Run: I literally said to myself upon coming into transition "SWEET, held the lead, now legs what are you going to give me? Are you still there? Please have something left after that punishing ride..." I hopped off and ran to my shoes, which felt quite snappy, a good sign I hoped. The crowd was incredible and it was so great to hear the cheers from my family! But, I stayed focused and started to push the run right off the bat. We had a 3-loop course, which took us through the Branson Landing (an outdoor mall) along Lake Taneycomo and then into neighborhoods. I knew I needed to run hard from the start to put a gap on 2nd place, as she had gained on me on the bike. I pushed the first loop and was feeling strong, yet the heat was kicking up. I knew I had increased the lead, but tried to keep pushing on Loop 2 as I like to run fast even if I do have a lead. By the time I approached the 9 mile mark, I started to hurt a bit. I had been watching my splits, seeing 6:00, 6:10's, 6:20... I told myself I could probably safely drop to 7-min pace and still win, so I dialed it back a bit as to prevent a full on blow up. When I started to hurt, I tried to look relaxed and strong because when you start to grimace, I think it only gets significantly worse. I finally saw the 12 mile mark, and knew I had it from there on in and started to think about the finish.

The Finish & More: I was hoping that my Aunt Sandy would be there along the finish chute as I approached, and she was. I spotted the finish area, fountains and all, which is always the most welcome view of the entire day, and started to celebrate a bit. When I saw my family, I ran over to her and gave her a big hug before crossing. She was so happy, as was I, and it was a bit of an emotional moment. My Aunt got MS when she was 30 years old, and while it has limited her in ways physically, she has an incredible attitude and she never makes an excuse. She is one of the most caring, genuine women you'll ever meet, yet she is also honest and tells it like it is. I figure when I am out there hurting in a race, or in a training session, who am I to complain about it. I am inflicting this pain upon myself; some people in life have pain they do not choose for themselves. She never complains. I know she appreciates all she has in her very blessed life, and this inspires me to appreciate the ability to go out and push by body to its limits. The win was incredible, especially coming after winning Steelhead 70.3; almost even more special to see that I could win another one, but having my family there to support meant the world to me, and I just try to keep it all in perspective; appreciate every single minute of it because we never know what tomorrow may bring.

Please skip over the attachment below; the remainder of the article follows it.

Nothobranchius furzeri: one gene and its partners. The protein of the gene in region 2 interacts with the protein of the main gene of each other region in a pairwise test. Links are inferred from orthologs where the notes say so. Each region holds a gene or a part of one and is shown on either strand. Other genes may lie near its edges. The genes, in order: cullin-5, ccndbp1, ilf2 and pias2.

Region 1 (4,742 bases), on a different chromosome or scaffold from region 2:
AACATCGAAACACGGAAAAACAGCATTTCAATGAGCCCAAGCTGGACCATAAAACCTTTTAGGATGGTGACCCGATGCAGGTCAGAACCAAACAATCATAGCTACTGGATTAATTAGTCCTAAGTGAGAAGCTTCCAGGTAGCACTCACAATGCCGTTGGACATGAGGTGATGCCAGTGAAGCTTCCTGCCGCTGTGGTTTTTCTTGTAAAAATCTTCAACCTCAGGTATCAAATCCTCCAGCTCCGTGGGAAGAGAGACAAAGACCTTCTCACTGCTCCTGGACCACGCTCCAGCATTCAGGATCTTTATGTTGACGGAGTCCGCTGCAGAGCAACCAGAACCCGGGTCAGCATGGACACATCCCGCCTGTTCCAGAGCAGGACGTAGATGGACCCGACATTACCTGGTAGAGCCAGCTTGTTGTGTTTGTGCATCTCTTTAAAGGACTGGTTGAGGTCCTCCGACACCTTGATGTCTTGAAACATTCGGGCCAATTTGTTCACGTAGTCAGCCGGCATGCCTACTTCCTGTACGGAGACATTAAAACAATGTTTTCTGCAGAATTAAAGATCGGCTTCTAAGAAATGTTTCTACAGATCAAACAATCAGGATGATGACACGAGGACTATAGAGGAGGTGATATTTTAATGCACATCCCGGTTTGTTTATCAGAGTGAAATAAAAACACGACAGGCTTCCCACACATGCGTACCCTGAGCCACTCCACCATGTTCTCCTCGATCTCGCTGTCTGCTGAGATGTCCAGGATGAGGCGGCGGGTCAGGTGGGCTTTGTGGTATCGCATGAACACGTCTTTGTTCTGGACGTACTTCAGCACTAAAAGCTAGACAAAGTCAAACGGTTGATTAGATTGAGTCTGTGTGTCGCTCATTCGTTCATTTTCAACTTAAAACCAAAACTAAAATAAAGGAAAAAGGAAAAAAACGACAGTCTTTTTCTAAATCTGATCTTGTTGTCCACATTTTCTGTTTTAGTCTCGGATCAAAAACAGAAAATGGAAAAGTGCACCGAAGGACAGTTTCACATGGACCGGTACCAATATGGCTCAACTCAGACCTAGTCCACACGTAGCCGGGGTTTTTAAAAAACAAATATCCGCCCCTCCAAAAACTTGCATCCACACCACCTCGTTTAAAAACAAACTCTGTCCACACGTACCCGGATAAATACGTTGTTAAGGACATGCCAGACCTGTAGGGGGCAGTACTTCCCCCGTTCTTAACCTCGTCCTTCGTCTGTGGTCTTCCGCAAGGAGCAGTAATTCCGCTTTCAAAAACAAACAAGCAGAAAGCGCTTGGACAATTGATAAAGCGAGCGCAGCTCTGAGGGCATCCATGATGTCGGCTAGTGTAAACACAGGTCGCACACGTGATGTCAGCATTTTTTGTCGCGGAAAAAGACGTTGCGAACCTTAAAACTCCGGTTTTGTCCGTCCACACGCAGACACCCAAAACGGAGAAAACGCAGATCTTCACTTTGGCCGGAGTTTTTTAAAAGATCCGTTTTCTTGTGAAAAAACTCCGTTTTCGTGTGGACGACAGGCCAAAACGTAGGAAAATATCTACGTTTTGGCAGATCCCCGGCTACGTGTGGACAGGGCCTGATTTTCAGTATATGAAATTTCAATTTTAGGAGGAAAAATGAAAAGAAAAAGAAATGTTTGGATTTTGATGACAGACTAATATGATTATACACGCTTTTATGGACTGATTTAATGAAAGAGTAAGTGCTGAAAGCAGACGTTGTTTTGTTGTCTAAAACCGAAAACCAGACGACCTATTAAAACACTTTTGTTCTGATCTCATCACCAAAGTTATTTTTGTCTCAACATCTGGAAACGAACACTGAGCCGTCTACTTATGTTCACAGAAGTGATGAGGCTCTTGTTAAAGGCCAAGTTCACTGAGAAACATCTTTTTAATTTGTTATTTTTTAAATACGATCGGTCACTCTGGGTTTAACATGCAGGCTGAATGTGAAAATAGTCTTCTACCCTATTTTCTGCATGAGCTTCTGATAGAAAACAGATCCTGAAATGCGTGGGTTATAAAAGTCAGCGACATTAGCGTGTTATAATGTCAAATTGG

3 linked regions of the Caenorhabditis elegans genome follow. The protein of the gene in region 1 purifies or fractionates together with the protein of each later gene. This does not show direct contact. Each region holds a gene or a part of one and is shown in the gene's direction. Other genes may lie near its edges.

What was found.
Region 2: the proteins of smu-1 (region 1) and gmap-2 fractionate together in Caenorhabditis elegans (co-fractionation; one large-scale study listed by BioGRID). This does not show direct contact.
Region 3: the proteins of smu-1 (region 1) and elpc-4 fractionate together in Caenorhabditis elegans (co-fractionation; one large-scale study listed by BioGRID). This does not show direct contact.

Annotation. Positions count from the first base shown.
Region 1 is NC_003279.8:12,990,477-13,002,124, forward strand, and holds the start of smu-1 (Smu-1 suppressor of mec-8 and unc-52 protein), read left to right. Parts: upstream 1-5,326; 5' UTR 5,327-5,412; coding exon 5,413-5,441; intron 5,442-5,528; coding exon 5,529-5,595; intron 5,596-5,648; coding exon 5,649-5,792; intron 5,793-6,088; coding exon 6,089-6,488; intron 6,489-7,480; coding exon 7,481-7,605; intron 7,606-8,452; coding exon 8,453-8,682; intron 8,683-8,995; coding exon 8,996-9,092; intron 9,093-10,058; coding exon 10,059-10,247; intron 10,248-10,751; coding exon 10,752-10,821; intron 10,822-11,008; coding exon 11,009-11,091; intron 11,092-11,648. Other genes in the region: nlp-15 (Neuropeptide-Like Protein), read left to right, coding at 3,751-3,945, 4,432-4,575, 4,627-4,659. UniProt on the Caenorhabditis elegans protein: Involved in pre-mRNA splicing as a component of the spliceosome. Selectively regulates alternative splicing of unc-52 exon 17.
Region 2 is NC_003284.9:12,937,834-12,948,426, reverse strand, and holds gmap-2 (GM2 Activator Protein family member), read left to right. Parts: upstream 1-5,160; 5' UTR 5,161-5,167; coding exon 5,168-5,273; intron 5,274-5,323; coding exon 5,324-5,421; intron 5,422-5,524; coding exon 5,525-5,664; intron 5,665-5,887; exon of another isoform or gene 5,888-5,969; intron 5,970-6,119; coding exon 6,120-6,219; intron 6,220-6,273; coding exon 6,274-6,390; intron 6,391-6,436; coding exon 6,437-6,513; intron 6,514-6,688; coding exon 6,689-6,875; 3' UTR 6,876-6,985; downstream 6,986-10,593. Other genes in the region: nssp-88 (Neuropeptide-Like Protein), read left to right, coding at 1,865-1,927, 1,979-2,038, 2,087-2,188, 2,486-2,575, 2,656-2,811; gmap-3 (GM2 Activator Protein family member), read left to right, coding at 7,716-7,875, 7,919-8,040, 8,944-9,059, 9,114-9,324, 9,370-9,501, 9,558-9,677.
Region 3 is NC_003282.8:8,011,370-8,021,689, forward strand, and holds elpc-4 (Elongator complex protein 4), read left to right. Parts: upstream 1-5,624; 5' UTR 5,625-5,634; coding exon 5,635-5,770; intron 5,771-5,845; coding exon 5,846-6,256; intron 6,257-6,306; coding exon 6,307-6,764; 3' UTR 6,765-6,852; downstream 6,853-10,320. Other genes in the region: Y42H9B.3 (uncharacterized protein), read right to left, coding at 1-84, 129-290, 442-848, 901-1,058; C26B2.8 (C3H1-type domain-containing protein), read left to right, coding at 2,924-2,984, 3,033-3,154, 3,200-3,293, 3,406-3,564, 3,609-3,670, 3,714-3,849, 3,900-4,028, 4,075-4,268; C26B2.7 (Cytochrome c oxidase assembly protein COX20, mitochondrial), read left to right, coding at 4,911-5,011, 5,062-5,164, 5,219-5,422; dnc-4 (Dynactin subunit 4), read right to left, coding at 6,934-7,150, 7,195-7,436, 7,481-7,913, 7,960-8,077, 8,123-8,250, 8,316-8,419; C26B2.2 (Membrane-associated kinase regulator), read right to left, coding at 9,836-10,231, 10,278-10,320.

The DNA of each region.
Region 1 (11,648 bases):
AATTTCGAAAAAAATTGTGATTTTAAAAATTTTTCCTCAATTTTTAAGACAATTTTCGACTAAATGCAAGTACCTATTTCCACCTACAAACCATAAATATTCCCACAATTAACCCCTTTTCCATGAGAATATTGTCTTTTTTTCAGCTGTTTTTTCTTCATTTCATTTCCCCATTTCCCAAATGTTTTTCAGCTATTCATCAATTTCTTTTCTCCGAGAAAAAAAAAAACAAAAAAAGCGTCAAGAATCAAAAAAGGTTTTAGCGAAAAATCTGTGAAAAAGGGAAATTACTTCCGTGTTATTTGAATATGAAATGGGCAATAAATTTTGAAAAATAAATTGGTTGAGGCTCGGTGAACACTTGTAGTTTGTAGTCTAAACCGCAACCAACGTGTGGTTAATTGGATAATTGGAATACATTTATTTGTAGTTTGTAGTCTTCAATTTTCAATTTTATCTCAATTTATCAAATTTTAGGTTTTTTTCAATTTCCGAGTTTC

I need to send out a HUGE thanks to my sponsors, who have been instrumental in my success' this year: Zoot Sports, Quintana Roo, PowerBar, Katalyst Multisport, Xcis Software, Jack & Adams, Hill Country Running, Advanced Rehabilitation, Go with the Flo Acupuncture and 3 Cosas Massage. And a thanks to my family for having supported me on this crazy journey for the past 10 years, and my husband Derick, who on our 2 year anniversary weekend was across the country in Bend, Oregon doing Xterra Trail Nationals, picking up 6th overall and an age group win!

**I am in the final push to Kona, and I am racing for the National Multiple Sclerosis Society and raising money through the Janus Charity Challenge. I am just shy of my goal of $5000, so if you are interested you can donate here. ** Thank you for your generosity, not from me but from every person who is diagnosed with Multiple Sclerosis every hour of every day.

Onto Kona! Thanks so much for reading ~


Tiffany @ The Chi-Athlete said...

Simply amazing, lady! Thank you so much for sharing your feelings and experiences on here; it really shows that you care about your fans. It was sweet of you to think of your Aunt at the end of the race...that made my heart smile. :)

I cannot wait to watch you rock Kona!

Trigirlpink said...

Yay Kelly Yay! :-)

Randy Egge said...

Hi Kelly,
Congrats. I was out there as well. What a fantastic bike course. I really enjoyed your report. Good luck at Kona.


Courtenay said...

You are awesome Kelly, and such an inspiration!